DIONNE: Doesn't sound very confident to me either.

BROOKS: No but, I mean, I think it's more likely than not Republicans will take the Senate. They're doing well in states like Arkansas. They're making it close in states like New Hampshire so there are clearly some states that are outliers, like Kansas and Georgia. But you tend to see movement, slight movement, toward the Republicans pretty much nationwide I think because of the feeling of sourness.

SIEGEL: The Democrats, E J, count on women voters. They have spoken about a war on women that the Republicans are waging. Have they overdone it? In Colorado, Senator Udall is being derided by his opponent, Senator Uterus. I mean, you're talking too much about reproductive rights.

DIONNE: Right. Well, I think the whole argument about the women's vote was never just about reproductive rights. Equal pay is a big part of it. And so are the economic issues because women voters historically have shown a real concern for, you know, pocketbook issues, education issues and safety net issues. What's really striking is that if the Democrats do hold on, women candidates are going to play a big role. When you see Michelle Nunn putting up a real fight in Georgia that the Republicans didn't expect, Kay Hagan looks like, at the moment, she's going to hold North Carolina. And then you've got Mary Landrieu being, you know, a central figure and Jeanne Shaheen. Women are going to play a central part in whether the Democrats win or lose this election.

SIEGEL: As the Republicans, David, look at some of those same states and say that if they win back North Carolina and hold Georgia, the road to the White House in 2016 is a little bit more navigable for them.

BROOKS: I guess so. You know, too - first on the women. I do think women's vote in general - the Democratic charge of war on women - just hasn't played out. I think there are some states where there are female candidates, like Georgia, like North Carolina, where the Democrats have done well, where you do see a big gender gap. A ton of states you see no gender gap or, by historical comparisons, really nothing. So in Colorado, the Republicans are looking pretty good because women are breaking Republican if anything or at least by historic standards. And so I do think the war on women charge has really not done anything this year in contrast to past years. As for the future, it's important to remember that 2016 is going to be a very different electorate. And it's also going to be a much worse year for Republicans it should be pointed out. This year, there are bunch of Democrats running in red states. In 2016, there are going to be a bunch of Republican senators running in blue seats. And that's going to affect - say Republicans do take the Senate, you're going to have a bunch of people like Mark Kirk in Illinois who are not going to want to be too conservative and it'll make it very hard for a Majority Leader Mitch McConnell.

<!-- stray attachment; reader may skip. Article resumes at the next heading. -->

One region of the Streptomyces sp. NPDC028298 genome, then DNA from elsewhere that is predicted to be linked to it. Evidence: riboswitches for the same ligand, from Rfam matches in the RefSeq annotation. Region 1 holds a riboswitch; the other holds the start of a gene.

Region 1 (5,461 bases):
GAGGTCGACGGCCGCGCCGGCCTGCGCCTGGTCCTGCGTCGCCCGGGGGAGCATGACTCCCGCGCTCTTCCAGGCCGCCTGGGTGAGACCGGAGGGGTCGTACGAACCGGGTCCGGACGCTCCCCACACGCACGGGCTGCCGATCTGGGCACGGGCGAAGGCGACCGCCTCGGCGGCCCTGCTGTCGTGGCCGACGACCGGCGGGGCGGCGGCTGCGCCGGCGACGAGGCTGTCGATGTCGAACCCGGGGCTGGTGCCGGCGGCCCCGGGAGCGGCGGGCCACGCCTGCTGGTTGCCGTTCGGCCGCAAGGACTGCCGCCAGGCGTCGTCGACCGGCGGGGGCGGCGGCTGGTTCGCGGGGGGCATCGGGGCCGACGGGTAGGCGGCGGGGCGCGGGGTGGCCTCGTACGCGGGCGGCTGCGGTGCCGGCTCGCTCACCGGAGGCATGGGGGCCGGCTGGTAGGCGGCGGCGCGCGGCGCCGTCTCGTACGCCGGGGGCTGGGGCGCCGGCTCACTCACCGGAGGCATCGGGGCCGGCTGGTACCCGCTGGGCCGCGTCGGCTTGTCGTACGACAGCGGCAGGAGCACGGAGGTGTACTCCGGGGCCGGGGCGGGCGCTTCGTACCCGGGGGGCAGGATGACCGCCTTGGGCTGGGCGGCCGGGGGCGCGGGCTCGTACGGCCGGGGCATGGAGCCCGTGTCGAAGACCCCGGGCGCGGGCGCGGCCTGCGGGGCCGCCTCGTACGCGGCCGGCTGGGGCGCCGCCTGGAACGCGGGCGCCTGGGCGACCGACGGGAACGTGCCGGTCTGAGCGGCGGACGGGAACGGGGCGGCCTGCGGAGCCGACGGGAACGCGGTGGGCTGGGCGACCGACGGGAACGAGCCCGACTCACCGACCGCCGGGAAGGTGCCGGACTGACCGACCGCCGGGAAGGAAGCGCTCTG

SIEGEL: E J, what you think about that?

DIONNE: Well, first of all, yes, if they do win it could be a two-year stand because of the seats that are up. But I think - how you read this for 2016, a lot hangs on whether the Republicans take purple states. If they won the majority with Iowa and Colorado, that would be a sign that they can break through. If they win the majority only by pulling over Romney states that voted Republican the last time, that doesn't say much. And, of course, if they lose they lose. Real quickly, Kansas, Wisconsin and North Carolina - governor's races in Kansas and Wisconsin, how the Senate race turns out with the Republican Speaker in North Carolina, that's the tea party policies on the ballot and I'm going to be watching those very closely.

SIEGEL: E J Dionne of the Washington Post. David Brooks of The New York Times. Thanks to both of you.

DIONNE: Thank you.

BROOKS: Thank you. Transcript provided by NPR, Copyright NPR.